Birth of a chemist
Sir John Cornforth was born in 1917 in Sydney, Australia, the son of a British Classics teacher and an Australian nurse. At just ten years old he was diagnosed with otosclerosis, a progressive condition where the bones in the middle ear become deformed and stop transmitting sound.
An academically gifted student, Cornforth had aspired from an early age to become a teacher or a barrister. However, the knowledge that he was likely to eventually lose his hearing completely led him to instead consider professions in which deafness would present fewer challenges.
He became captivated by chemistry as a pupil at Sydney Boys' High School, inspired by his teacher Leonard ("Len") Basser. With his hearing already deteriorating, Cornforth relished the impact on his other senses of "the beauties of crystals and distilled liquids, the colours of dyes, and smells both good and bad."
After graduating from high school at the top of his class, Cornforth went to the University of Sydney to study for a Bachelor of Science degree. Unable to hear much during lectures, he focused on reading original research literature and was shocked to discover that much of what he had been taught up until that point had not been entirely correct. During an interview in 2002, he explained how he subsequently relied exclusively on primary resources, adding: "I don't believe a word I ever read in any textbook."
It was as an undergraduate that Cornforth embarked on his hugely productive lifelong partnership with his fellow undergraduate Rita Harradence, an exceptionally bright student who, like Cornforth, had been drawn to chemistry by an inspirational teacher at her school.
Having taught himself how to blow glass while conducting early experiments in his mother's laundry room, Cornforth was by then quite an accomplished glassblower – a useful skill at a time when glass laboratory equipment was often difficult to get hold of. When Harradence approached Cornforth to repair a broken Claisen flask, they bonded over a shared love of organic chemistry.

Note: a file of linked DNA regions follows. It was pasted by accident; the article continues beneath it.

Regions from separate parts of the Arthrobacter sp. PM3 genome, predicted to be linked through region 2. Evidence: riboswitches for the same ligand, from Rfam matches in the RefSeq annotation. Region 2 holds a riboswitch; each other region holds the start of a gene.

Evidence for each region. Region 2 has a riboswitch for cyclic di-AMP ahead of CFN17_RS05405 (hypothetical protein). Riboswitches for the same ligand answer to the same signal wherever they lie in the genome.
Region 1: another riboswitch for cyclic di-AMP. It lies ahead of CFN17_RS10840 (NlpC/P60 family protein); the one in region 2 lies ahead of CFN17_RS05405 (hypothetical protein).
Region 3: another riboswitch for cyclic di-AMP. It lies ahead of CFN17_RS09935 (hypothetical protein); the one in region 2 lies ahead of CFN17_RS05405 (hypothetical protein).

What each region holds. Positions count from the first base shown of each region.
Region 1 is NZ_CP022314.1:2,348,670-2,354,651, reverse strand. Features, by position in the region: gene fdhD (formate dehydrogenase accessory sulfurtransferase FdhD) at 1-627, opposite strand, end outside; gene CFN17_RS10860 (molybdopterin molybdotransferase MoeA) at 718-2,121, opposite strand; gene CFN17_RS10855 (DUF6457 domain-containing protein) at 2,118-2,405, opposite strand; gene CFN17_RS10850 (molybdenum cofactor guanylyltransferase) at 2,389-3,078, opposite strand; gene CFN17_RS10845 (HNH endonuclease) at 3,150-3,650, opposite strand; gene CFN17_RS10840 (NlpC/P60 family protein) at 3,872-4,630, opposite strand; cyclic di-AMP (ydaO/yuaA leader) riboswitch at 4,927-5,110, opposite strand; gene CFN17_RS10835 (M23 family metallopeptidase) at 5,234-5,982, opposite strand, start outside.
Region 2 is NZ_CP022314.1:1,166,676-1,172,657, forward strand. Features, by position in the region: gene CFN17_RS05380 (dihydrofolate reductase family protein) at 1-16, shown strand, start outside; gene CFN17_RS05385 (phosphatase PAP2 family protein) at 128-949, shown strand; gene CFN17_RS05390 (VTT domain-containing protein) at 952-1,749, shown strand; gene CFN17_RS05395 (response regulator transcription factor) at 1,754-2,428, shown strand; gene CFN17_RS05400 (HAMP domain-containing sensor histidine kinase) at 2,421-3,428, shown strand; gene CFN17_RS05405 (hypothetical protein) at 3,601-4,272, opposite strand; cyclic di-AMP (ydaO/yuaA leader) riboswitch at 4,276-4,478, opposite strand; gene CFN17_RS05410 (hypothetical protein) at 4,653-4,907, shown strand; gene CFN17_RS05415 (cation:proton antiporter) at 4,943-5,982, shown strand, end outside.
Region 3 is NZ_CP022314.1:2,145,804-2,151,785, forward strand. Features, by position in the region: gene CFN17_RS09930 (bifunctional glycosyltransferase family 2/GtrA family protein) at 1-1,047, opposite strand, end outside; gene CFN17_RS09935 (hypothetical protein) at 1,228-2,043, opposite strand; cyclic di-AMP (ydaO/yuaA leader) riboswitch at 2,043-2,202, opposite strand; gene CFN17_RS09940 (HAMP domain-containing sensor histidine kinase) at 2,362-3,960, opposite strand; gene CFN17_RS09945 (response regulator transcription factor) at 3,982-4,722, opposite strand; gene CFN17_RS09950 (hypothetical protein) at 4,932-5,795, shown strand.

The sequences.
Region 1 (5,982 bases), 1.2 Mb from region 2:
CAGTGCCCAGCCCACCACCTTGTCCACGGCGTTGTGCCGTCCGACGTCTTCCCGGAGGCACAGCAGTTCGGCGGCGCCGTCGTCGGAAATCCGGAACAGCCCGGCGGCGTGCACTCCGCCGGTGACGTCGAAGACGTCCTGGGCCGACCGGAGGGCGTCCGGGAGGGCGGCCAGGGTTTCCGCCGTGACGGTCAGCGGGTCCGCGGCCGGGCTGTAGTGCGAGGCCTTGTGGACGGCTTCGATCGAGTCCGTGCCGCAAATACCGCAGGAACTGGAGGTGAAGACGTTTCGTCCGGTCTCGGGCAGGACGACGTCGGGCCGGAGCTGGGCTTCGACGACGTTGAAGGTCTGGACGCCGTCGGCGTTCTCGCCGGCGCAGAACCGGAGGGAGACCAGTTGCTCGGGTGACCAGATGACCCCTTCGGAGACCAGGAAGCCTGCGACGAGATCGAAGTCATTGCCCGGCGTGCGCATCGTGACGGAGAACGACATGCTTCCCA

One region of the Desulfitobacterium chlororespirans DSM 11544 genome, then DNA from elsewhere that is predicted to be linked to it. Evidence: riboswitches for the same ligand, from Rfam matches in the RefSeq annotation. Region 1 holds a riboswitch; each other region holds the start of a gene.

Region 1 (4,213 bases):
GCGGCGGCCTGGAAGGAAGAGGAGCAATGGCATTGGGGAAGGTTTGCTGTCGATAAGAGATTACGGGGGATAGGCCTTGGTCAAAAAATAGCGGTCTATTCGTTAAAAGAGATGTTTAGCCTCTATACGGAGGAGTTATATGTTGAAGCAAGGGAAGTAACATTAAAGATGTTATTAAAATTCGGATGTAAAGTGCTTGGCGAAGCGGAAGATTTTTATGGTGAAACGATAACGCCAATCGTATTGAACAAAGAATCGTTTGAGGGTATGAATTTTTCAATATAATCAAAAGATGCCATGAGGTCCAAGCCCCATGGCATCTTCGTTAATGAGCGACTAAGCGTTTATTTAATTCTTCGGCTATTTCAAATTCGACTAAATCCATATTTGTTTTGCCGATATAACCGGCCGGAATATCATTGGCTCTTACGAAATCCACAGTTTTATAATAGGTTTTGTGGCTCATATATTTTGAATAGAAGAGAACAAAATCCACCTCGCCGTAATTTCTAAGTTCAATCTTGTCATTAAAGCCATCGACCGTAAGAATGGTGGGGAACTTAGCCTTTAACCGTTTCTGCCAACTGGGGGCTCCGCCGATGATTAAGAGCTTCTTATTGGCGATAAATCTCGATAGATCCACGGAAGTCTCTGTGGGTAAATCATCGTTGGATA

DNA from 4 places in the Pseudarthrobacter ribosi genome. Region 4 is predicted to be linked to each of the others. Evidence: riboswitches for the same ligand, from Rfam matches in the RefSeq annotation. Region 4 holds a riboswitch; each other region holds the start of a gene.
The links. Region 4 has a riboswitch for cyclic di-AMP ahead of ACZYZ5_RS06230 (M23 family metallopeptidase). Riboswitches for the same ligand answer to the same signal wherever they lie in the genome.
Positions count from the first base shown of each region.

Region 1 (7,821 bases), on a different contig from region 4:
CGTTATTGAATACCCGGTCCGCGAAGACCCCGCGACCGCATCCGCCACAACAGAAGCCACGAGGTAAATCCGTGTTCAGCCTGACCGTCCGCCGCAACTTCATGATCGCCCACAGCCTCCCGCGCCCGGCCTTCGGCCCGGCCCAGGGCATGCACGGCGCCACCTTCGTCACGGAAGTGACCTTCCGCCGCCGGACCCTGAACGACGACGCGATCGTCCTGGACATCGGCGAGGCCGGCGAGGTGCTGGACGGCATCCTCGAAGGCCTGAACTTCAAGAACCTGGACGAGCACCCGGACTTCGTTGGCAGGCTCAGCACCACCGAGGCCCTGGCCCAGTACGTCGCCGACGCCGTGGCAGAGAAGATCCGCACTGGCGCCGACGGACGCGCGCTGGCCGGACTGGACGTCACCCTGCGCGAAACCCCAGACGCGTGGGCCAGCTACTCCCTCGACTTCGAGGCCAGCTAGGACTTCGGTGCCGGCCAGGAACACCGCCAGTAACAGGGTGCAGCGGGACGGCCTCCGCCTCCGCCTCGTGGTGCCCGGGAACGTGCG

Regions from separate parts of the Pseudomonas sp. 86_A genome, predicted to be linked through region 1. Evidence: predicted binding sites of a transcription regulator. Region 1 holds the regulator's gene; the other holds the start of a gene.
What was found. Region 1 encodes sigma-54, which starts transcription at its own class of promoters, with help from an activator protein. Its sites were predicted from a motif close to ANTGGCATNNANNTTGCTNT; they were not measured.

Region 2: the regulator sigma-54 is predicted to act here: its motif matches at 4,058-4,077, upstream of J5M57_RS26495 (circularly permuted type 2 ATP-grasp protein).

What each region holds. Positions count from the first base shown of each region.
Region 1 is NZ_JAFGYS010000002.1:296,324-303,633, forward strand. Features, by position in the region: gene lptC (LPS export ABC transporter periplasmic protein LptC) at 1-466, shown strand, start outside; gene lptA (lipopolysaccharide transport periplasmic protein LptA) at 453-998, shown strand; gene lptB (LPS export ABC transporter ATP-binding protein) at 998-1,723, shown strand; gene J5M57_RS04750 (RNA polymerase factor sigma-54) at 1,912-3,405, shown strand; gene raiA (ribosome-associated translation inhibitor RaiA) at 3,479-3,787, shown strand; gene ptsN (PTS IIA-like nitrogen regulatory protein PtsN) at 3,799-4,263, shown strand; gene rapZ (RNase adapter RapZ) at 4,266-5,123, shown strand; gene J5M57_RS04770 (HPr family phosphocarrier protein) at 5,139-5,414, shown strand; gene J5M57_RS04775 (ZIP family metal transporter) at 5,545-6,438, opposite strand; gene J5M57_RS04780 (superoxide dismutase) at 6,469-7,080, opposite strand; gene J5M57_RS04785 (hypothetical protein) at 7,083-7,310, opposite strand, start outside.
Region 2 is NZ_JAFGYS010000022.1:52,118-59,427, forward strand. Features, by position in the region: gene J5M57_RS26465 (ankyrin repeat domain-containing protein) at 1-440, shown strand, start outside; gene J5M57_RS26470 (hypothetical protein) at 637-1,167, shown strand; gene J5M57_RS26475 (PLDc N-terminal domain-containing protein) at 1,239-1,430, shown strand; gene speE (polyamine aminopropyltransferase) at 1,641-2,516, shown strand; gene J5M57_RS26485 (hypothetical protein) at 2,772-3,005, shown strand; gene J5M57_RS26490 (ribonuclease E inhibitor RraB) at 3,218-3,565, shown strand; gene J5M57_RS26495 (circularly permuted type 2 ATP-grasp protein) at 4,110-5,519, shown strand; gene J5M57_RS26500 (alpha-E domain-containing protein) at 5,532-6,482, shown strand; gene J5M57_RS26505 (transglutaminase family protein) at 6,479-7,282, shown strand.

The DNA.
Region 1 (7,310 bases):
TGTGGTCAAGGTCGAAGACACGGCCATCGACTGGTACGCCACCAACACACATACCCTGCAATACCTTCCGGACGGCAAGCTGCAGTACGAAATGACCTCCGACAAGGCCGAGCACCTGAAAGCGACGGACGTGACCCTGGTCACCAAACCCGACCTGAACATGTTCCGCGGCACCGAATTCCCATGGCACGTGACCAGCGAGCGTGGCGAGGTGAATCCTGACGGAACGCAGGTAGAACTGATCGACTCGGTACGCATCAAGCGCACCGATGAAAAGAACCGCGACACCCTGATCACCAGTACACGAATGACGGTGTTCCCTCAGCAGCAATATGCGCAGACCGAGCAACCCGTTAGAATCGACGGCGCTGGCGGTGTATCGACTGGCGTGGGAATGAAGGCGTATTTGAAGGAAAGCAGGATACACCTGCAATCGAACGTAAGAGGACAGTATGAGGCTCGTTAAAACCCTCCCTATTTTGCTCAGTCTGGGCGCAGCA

The pair soon became inseparable. As Cornforth's hearing continued to worsen, Harradence became increasingly adept at helping him to communicate. By the time the pair married two years later, Cornforth was completely deaf. Rita remained by his side throughout his career, acting as his 'ears' during scientific meetings and, as he acknowledged in his Nobel Prize acceptance speech many years later: "[easing] for me beyond measure the difficulties of communication that accompany deafness."
The cholesterol and penicillin years
With no facility available at the time in Australia to study for a PhD in chemistry, Cornforth was keen to pursue his studies abroad. Upon his receipt of an 1851 Exhibition Overseas Scholarship, he moved to the University of Oxford, where British chemist Sir Robert Robinson was working to synthesise cholesterol (a type of steroid that was in high demand but short supply, due to the complexity of its natural extraction process).
Cornforth joined Robinson's team in 1939, along with Harradence who had independently won the same scholarship. During the war, their efforts into steroid synthesis were halted to focus on the potential for mass production of the new 'miracle drug' Penicillin. Cornforth's significant contribution to the programme involved successfully synthesising D-penicillamine, a fragment representing nearly half the entire molecule.
In 1946, with the war over, Cornforth joined the Medical Research Council (MRC) to continue his earlier work on cholesterol. Working out of the National Institute for Medical Research (NIMR), in 1951 Cornforth became the first person in history to complete the total synthesis of a non-aromatic steroid.
A biological connection
Cornforth's exploration of the biological aspects of chemistry continued at the NIMR. He began a successful collaboration with Hungarian biologist George Popják, with whom he became a co-director of the Shell Milstead Laboratory of Chemical Enzymology. It was here, at a site known colloquially as the 'PopCorn' labs, that Cornforth turned his focus towards the three-dimensional structure ("stereochemistry") of enzyme-catalysed reactions.
This research, which paved the way for the development of modern cholesterol-lowering drugs, resulted in Cornforth being awarded the 1975 Nobel Prize for Chemistry alongside Vladimir Prelog. The press release that accompanied the award stated simply: "This subject is difficult to explain to the layman."
Cornforth left Milstead in 1975, to become Royal Society Research Professor at the University of Sussex, where he continued to work until he was nearly 90 years of age. He died in 2013, leaving an extraordinary academic legacy that will undoubtedly continue to inspire students of chemistry for many years to come.